Of course, everyone knows that one of these is a speculative asset that people will buy (and not sell) no matter how high the price on the basis that The Fed will continue to print money and subsidize 'valuations' and the other is a long-term asset to preserve wealth. But which of these assets would one expect to react to a considerably hotter-than-expected inflation print and dramatically worse-than-expected retail sales print? The answer (for all those efficient market, hyperbolic discounting types) may surprise...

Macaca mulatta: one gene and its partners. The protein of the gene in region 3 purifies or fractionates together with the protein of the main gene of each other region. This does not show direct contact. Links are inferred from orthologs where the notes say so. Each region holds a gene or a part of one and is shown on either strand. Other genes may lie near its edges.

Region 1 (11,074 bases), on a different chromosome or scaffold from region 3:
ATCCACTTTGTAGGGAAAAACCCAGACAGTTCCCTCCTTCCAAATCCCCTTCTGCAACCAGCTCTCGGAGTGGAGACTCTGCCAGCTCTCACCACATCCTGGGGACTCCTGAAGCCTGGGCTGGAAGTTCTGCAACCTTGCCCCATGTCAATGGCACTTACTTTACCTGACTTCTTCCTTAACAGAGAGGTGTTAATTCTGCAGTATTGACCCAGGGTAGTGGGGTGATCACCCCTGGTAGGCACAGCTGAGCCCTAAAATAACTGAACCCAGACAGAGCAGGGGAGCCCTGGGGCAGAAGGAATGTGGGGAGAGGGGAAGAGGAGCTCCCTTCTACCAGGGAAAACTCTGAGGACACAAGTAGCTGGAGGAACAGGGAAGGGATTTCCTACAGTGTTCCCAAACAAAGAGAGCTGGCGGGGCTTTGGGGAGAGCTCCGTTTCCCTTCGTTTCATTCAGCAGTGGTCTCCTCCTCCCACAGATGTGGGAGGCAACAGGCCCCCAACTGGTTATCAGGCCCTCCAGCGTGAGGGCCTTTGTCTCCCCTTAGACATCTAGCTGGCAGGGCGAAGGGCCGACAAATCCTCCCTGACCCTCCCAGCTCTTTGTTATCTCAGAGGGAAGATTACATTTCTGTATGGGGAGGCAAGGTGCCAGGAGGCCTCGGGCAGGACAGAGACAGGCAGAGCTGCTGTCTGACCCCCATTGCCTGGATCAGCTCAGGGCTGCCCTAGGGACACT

Just four short months ago, the Saudi religious police said "anyone using social media sites – and especially Twitter – “has lost this world and his afterlife." This followed Saudi Arabia’s grand mufti, the kingdom’s most senior Muslim cleric, dismissing Twitter users as "fools". So it is perhaps odd that Saudi Prince Alwaleed bin Talal (who previously noted that "ethics to me are very important") announced his vociferous support ahead of its IPO as he has invested $300 million in Twitter. "With the 300 million customers they have and half a billion tweets a day, the growth potential is tremendous," Alwaleed excitedly commented adding that, he's "totally against anybody who tries to control or censor Twitter or any other social media, even if it is governments. It's a losing war." Which seems a little strange given the imam of the Grand Mosque's public TV appearance warning the Saudi people that "Twitter was a threat to national unity."